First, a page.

Sunday, February 20, 2005

Did you know that Rafik Hariri was killed last week? Not Rafik Hariri! Yes Rafik Hariri the former Lebanese Prime Minister who resigned last fall amid a sharp dispute with Syria and its Lebanese stooges. You see, Hariri had the nerve to reject Syria’s insistence that his old rival, President Emile Lahoud, remain in office as president for three more years. Pro-Syrian allies of Lahoud accused Hariri of being behind the U.N. Security Council resolution passed in September that Syria was ignoring. U.N. Security Council Resolution 1559 calls on Syria to withdraw its forces from Lebanon and stop interfering in Lebanese affairs.

According to this article, “The U.N. Security Council wants Lebanon’s government to investigate the killing and prosecute those responsible.” Thanks for the help guys, what would we do without U.N. resolutions? Hariri was close with French President Jacques Chirac who said the assassination “angered the international community and this requires that we shed the light on this heinous, indescribable act.” We all know how scared Syria must be of the “international community “for all of Frances “not inflaming the Arab street” positions it couldn’t keep one of the Arab worlds few good leaders from getting whacked.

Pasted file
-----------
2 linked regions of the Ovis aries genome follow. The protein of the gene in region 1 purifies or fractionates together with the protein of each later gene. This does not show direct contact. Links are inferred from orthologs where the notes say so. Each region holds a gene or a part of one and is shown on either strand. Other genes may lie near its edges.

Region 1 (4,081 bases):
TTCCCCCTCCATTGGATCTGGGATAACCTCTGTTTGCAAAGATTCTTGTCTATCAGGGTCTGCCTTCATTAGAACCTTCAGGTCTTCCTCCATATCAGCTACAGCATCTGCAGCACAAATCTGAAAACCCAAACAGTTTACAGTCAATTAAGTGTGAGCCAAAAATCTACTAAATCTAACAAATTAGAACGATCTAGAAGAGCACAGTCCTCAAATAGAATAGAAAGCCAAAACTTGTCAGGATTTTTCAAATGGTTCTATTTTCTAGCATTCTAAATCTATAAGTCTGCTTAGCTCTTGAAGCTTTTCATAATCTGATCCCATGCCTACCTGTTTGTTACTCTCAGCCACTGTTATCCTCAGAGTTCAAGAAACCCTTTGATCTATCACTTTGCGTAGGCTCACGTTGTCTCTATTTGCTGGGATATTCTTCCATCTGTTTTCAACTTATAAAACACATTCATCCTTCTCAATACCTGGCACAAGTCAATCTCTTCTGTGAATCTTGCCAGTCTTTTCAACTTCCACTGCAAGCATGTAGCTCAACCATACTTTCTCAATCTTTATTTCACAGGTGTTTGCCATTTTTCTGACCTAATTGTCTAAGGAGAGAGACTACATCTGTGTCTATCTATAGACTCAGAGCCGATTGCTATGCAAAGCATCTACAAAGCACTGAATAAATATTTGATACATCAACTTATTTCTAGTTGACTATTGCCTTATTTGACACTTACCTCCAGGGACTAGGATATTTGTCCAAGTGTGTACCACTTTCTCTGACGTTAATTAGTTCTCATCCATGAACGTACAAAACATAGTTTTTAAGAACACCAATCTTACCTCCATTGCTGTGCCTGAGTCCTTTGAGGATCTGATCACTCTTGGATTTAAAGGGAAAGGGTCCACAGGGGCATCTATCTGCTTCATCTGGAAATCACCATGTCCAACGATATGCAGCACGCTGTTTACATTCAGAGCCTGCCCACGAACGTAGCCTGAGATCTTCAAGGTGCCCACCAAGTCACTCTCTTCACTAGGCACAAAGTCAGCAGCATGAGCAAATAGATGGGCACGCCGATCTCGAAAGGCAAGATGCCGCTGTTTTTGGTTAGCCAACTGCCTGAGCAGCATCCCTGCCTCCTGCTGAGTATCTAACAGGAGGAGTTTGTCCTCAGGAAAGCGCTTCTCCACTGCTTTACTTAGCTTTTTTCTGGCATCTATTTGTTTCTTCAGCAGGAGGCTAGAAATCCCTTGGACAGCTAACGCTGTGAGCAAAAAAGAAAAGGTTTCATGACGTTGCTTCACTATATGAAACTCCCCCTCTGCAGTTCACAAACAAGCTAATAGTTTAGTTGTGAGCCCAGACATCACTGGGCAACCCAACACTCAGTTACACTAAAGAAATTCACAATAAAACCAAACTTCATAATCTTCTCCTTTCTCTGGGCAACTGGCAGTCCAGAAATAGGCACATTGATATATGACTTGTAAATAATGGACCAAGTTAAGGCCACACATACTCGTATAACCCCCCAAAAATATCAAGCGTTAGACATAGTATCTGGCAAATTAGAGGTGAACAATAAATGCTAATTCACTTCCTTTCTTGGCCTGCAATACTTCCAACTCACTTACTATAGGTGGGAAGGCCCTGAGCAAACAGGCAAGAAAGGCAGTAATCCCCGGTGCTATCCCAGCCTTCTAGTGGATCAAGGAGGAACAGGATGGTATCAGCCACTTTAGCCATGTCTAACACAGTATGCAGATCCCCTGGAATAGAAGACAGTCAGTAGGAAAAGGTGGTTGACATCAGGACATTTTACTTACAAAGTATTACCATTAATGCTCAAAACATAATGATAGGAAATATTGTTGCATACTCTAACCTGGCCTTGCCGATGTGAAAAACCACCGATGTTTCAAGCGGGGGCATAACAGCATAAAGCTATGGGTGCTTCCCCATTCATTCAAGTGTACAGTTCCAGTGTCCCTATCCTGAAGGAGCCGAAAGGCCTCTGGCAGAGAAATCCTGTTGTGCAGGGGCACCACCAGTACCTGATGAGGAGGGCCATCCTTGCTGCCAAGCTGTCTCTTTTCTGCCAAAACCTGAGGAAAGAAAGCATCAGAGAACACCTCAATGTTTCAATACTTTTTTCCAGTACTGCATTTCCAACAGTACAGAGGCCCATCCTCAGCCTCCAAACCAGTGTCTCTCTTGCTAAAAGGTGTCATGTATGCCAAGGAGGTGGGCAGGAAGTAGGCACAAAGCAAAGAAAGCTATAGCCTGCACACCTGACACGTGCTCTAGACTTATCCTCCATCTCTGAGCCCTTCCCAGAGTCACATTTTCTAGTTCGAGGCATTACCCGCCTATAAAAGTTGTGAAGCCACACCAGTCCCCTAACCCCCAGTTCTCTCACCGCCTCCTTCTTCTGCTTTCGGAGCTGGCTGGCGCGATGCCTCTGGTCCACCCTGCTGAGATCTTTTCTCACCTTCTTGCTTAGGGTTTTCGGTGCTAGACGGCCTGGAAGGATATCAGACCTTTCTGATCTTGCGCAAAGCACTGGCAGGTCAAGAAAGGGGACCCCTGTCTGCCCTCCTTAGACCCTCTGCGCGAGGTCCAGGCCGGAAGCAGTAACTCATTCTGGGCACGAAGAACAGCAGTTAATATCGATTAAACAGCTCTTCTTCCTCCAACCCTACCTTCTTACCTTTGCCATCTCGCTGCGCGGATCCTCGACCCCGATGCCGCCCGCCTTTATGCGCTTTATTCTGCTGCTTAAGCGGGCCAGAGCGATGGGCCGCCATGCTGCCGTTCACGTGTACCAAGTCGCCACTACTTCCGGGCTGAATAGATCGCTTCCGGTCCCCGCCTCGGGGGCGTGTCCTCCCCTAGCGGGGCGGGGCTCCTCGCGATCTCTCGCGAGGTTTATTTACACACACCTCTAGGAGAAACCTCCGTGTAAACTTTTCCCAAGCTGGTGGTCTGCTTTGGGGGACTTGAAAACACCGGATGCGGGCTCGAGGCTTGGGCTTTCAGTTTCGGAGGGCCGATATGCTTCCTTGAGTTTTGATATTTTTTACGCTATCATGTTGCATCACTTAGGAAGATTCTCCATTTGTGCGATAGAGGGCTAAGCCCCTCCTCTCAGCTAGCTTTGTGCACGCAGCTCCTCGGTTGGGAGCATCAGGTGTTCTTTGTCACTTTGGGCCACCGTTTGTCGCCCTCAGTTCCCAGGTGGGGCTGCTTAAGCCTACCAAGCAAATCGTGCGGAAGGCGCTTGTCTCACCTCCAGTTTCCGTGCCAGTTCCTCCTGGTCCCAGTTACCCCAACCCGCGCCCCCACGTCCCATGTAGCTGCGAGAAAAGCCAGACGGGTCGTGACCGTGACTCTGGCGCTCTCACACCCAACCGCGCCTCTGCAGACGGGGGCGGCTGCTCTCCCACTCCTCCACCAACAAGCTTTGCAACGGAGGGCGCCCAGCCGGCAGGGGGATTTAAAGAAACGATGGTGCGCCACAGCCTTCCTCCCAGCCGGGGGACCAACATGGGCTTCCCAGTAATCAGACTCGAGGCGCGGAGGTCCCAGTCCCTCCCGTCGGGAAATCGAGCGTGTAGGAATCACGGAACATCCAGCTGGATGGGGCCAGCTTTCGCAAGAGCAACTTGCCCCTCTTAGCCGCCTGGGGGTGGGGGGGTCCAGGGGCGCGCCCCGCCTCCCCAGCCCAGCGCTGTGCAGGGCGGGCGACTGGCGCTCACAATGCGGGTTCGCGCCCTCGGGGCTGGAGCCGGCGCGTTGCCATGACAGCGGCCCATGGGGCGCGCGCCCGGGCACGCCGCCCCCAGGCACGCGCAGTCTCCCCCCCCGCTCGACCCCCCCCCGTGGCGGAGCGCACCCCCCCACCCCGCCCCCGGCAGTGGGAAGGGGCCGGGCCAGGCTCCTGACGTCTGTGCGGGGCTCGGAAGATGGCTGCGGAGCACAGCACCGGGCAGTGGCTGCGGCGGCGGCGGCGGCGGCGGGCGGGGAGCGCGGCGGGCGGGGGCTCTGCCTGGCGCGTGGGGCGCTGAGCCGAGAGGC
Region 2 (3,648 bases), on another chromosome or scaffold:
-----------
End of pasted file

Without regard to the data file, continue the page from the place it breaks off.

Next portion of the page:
Now that I’m done France and U.N. bashing, Hariri’s unfortunate death may yield positive results, like weakening Syria’s heavy handed meddling in Lebanese affairs. It could also remove a roadblock to the Israeli/Palestinian peace negotiations or reduce a source of funding for the Iraqi insurgency. France has joined the United States in the Security Council calling Syria out and demanding an end to the occupation of Lebanon. One French diplomat went so far as to tell the Associated Press that France and the U.S. were working "hand in hand" to resolve the crisis. If the outrage in Lebanon and Paris over Hariri’s death makes France grow a backbone, if only for a short time, it might make Syria straiten up for a while. If Syria is on its best behavior it can only help in de-funding the Iraqi insurgency of men and money and Syria’s support of Palestinian terrorist organizations is well known. If Syria and their EU apologists were to stop being part of the problem, if only for a few months, it may provide the opportunity to finally get something done.

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